vstack:
# Turn all inputs into 2D (or more) and concatenate on first dimension
concatenate([atleast_2d(_m) for _m in tup], axis=0)
# Equivalent to np.concatenate(tup, axis=0) if input tuple contains arrays that are at least 2D
hstack:
concatenate([atleast_1d(_m) for _m in tup], axis=<0 or 1>)
column_stack:
if needed, transform arrays using array(arr, copy=False, subok=True, ndmin=2).T
concatenate([atleast_1d(_m) for _m in tup], axis=1)
append:
concatenate((asarray(arr), values), axis=axis)
 As a side note, with an IPython shell you can use
??
to query the source code of a particular function.
Graphical treatment
 If you have two matrices,
np.hstack()
stacks horizontally whilenp.vstack()
stacks vertically:
 If you’re stacking a matrix and a vector,
np.hstack()
becomes tricky to use, sonp.column_stack()
is a better option. The problem withnp.hstack()
is that when you append a column, you need convert it from a 1D array to a 2D column vector first, because a 1D array is normally interpreted as a row vector in 2D context in NumPy:
a = np.ones(2) # 2D, shape = (2, 2)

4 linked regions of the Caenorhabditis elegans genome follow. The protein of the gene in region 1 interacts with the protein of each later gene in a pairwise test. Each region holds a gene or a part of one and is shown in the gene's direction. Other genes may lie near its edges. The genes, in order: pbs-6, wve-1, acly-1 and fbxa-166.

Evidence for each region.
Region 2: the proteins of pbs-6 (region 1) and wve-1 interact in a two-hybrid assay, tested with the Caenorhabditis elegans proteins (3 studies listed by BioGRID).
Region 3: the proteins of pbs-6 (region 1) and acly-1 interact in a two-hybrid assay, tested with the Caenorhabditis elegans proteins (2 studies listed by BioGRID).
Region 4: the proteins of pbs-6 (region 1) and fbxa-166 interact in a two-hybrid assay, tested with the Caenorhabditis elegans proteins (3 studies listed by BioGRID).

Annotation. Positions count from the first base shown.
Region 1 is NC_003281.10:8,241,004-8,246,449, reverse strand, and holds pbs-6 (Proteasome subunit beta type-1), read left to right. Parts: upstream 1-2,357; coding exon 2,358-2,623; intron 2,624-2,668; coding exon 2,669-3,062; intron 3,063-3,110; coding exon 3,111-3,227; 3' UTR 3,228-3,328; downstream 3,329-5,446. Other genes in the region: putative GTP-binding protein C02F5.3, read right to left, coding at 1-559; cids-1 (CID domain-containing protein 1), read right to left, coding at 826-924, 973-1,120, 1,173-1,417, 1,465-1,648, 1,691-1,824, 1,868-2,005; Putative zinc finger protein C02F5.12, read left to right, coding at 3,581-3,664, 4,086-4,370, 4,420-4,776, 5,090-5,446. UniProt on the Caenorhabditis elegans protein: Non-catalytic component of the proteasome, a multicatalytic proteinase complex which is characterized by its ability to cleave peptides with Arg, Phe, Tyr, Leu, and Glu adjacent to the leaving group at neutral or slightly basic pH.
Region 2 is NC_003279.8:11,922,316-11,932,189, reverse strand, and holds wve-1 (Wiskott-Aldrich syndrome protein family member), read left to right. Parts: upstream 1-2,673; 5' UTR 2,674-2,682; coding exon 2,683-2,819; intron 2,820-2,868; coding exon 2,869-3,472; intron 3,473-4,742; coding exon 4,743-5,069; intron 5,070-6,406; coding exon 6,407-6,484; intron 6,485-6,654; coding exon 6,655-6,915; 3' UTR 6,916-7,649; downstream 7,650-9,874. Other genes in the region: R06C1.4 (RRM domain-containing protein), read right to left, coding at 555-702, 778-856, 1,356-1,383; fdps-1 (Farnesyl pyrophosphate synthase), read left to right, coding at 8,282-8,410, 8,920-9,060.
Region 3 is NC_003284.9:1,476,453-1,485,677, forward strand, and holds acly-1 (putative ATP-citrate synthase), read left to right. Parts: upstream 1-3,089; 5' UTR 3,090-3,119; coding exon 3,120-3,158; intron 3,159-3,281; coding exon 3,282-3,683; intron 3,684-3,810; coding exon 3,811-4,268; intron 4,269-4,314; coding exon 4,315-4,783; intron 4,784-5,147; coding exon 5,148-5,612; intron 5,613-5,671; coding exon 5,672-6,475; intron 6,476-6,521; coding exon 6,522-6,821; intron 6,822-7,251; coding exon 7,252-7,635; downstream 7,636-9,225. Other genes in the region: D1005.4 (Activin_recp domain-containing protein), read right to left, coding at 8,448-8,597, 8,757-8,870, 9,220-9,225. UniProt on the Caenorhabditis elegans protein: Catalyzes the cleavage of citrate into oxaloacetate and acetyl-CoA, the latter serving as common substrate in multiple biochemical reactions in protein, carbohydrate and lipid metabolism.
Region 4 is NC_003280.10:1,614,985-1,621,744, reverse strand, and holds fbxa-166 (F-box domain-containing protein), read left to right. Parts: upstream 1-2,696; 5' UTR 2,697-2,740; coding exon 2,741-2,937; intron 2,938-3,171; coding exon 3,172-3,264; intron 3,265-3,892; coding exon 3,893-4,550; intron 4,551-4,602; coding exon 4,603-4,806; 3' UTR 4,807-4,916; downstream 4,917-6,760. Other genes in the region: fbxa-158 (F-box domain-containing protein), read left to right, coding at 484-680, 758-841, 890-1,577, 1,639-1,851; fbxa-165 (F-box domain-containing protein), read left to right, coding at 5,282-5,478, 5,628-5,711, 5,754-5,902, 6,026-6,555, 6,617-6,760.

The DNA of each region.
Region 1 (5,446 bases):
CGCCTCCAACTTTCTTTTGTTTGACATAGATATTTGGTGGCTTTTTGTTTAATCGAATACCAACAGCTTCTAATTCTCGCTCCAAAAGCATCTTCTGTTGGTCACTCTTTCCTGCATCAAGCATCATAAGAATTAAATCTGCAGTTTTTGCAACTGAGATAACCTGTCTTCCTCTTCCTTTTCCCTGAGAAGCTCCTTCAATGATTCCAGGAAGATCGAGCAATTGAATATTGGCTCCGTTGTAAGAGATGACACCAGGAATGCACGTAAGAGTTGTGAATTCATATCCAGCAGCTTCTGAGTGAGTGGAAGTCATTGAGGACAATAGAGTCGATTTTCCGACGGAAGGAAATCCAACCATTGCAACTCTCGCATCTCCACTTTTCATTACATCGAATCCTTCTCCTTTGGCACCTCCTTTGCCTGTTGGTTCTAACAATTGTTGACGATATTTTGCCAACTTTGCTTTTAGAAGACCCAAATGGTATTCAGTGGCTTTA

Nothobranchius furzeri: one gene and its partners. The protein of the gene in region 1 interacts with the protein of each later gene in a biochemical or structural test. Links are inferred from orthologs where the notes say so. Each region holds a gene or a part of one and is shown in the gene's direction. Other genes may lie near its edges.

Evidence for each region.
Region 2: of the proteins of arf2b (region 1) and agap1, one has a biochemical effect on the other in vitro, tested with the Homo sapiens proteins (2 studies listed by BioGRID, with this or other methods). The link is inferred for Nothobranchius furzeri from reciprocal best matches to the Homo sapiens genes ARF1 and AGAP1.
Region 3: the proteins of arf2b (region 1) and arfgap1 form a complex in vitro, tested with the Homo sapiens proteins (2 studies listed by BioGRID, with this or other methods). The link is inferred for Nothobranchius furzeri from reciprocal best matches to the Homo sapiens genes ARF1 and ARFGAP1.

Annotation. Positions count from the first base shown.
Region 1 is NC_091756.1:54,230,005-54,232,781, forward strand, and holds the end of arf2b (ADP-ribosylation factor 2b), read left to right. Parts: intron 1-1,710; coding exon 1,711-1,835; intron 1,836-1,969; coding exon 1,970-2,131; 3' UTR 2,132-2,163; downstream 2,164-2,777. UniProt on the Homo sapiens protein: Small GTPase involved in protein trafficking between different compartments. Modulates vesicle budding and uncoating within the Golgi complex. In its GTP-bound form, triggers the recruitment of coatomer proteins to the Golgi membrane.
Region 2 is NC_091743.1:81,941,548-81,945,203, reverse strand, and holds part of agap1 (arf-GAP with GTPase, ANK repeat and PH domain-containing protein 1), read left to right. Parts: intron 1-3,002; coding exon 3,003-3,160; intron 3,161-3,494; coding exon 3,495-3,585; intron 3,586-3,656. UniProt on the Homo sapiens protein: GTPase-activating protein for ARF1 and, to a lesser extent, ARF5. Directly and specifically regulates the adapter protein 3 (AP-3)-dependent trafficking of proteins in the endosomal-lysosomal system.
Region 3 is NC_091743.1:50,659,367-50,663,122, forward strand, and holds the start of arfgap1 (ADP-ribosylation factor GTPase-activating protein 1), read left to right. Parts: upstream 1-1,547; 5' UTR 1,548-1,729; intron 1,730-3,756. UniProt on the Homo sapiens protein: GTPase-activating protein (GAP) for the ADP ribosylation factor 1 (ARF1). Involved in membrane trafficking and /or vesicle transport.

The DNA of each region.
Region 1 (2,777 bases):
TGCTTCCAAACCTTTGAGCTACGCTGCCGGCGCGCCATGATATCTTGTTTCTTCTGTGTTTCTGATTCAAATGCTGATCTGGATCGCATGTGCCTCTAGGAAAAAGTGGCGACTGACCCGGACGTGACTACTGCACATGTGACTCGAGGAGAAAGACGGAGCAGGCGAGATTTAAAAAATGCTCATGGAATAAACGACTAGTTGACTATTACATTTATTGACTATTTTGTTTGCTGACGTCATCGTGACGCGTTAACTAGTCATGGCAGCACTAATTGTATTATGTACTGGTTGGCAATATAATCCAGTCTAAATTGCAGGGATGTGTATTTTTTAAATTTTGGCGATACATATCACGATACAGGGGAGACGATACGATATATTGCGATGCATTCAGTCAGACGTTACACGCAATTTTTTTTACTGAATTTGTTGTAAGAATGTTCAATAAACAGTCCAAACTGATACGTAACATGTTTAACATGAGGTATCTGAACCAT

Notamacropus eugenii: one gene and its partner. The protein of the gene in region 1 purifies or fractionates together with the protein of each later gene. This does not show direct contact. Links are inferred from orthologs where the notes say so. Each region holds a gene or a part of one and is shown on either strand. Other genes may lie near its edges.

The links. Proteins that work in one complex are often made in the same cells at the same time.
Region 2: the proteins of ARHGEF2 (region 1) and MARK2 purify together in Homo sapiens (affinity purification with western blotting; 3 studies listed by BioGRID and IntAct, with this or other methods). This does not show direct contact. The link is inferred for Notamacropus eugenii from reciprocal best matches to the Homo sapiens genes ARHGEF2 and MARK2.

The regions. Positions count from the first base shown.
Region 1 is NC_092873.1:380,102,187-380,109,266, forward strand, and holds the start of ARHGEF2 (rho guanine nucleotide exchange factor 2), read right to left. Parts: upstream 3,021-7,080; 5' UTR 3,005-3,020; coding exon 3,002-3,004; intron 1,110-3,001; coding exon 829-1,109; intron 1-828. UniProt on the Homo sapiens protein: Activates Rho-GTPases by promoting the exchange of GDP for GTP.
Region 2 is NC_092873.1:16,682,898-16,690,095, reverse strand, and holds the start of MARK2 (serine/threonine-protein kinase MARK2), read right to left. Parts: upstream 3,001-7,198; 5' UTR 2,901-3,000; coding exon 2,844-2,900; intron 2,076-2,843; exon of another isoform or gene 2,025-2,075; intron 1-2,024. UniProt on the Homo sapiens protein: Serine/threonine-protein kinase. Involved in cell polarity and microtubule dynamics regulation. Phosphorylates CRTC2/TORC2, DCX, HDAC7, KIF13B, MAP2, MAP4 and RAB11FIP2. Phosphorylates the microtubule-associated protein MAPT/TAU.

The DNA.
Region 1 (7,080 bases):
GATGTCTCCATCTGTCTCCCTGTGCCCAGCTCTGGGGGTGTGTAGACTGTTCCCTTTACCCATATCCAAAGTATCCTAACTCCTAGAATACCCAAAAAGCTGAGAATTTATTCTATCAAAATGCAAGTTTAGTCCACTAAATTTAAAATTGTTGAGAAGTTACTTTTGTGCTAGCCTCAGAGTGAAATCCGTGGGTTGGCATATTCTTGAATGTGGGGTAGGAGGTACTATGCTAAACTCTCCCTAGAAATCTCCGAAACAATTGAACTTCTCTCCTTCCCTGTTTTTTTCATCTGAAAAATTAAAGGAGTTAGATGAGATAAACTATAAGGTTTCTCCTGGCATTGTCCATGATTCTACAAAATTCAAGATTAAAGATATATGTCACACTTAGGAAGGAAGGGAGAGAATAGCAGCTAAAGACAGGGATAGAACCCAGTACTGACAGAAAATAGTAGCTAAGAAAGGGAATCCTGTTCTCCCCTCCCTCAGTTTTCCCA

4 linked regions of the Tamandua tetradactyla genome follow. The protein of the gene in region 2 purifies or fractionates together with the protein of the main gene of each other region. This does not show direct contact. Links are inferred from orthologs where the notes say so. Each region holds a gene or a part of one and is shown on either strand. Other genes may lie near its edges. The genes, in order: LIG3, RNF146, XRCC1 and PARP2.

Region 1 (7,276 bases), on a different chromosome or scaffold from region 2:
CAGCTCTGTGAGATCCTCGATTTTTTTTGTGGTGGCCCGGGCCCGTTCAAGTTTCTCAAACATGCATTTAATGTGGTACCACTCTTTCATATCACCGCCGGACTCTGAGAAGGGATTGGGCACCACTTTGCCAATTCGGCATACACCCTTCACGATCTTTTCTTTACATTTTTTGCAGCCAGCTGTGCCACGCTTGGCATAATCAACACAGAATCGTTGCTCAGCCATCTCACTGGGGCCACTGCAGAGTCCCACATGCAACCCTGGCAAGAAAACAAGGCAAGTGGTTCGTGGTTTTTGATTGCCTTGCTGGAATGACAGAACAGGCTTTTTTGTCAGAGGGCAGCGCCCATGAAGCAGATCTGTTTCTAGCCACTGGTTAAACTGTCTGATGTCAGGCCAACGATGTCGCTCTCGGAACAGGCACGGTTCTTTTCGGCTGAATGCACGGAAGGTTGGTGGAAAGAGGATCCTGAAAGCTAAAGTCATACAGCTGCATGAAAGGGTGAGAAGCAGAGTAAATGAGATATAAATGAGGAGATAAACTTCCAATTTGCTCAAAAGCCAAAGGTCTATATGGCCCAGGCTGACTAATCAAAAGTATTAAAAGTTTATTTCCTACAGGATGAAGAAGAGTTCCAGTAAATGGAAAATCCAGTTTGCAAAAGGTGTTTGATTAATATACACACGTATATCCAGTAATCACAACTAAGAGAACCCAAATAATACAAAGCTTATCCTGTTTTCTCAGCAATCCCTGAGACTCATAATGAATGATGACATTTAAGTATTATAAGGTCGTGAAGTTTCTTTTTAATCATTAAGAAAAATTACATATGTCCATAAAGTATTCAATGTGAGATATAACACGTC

b = np.array([0, 0]) # 1D, shape = (2,)
np.hstack((a, b)) # Dimensions mismatch error
 If you’re stacking two vectors, you’ve got three options:
np.concatenate()
in its raw form is useful for 3D arrays and above (i.e., tensors).
New axis
np.newaxis
is used to increase the dimension of the existing array by an additional dimension, for e.g., a 1D array gets transformed to a 2D array, a 2D array gets transformed to a 3D array, and so on. Essentially,
np.newaxis
is a pseudoindex that allows the temporary addition of an axis into a multiarray.  Here is a visual illustration which depicts the promotion of a 1D array to a 2D array (row/column vector):
Usecase: 1D array > 2D vector
np.newaxis